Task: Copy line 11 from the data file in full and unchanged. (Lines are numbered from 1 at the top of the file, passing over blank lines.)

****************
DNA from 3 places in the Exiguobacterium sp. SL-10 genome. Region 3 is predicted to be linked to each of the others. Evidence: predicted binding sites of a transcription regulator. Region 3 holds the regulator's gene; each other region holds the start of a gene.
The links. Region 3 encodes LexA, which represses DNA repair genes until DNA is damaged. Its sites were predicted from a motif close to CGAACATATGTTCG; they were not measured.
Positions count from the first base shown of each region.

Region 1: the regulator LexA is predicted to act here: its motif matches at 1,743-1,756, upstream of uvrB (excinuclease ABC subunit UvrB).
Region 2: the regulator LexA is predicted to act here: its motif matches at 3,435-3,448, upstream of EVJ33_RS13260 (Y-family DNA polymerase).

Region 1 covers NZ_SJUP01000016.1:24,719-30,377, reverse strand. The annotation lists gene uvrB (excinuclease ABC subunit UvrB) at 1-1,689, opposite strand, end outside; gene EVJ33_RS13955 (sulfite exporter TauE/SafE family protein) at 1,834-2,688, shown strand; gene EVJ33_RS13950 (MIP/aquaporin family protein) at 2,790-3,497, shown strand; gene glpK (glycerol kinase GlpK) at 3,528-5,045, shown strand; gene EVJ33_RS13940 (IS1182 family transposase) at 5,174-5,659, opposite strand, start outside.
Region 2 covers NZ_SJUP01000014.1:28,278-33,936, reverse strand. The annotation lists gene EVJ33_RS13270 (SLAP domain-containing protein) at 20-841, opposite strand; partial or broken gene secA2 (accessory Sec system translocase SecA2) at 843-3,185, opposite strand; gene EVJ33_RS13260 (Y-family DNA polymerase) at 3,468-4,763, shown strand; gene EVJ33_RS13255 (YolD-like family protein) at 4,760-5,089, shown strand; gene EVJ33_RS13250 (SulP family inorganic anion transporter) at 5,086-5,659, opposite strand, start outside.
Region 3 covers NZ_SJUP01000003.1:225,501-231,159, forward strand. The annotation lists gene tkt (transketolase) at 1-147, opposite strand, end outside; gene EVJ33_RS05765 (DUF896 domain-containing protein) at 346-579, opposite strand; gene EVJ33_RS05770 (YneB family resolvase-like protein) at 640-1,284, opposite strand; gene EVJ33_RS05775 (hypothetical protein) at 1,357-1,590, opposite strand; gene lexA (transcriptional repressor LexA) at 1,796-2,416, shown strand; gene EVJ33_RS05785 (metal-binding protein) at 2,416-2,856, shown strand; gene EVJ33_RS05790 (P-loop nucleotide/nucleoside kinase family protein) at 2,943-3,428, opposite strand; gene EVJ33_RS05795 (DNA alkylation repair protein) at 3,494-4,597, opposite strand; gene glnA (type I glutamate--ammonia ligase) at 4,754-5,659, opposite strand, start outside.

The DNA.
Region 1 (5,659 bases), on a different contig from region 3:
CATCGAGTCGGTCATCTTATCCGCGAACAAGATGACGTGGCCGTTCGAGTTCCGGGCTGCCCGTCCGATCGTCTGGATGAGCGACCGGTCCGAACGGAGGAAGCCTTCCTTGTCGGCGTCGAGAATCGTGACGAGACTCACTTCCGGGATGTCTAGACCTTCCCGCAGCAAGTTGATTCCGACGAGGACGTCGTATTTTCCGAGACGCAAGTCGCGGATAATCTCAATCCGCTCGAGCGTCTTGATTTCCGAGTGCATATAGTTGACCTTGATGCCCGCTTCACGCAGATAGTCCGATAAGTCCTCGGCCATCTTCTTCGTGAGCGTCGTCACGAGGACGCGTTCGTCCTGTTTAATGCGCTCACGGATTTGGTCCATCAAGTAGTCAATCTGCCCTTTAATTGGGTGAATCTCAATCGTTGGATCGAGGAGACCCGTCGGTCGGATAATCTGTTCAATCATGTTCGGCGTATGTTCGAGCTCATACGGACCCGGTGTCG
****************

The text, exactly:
CATCGAGTCGGTCATCTTATCCGCGAACAAGATGACGTGGCCGTTCGAGTTCCGGGCTGCCCGTCCGATCGTCTGGATGAGCGACCGGTCCGAACGGAGGAAGCCTTCCTTGTCGGCGTCGAGAATCGTGACGAGACTCACTTCCGGGATGTCTAGACCTTCCCGCAGCAAGTTGATTCCGACGAGGACGTCGTATTTTCCGAGACGCAAGTCGCGGATAATCTCAATCCGCTCGAGCGTCTTGATTTCCGAGTGCATATAGTTGACCTTGATGCCCGCTTCACGCAGATAGTCCGATAAGTCCTCGGCCATCTTCTTCGTGAGCGTCGTCACGAGGACGCGTTCGTCCTGTTTAATGCGCTCACGGATTTGGTCCATCAAGTAGTCAATCTGCCCTTTAATTGGGTGAATCTCAATCGTTGGATCGAGGAGACCCGTCGGTCGGATAATCTGTTCAATCATGTTCGGCGTATGTTCGAGCTCATACGGACCCGGTGTCG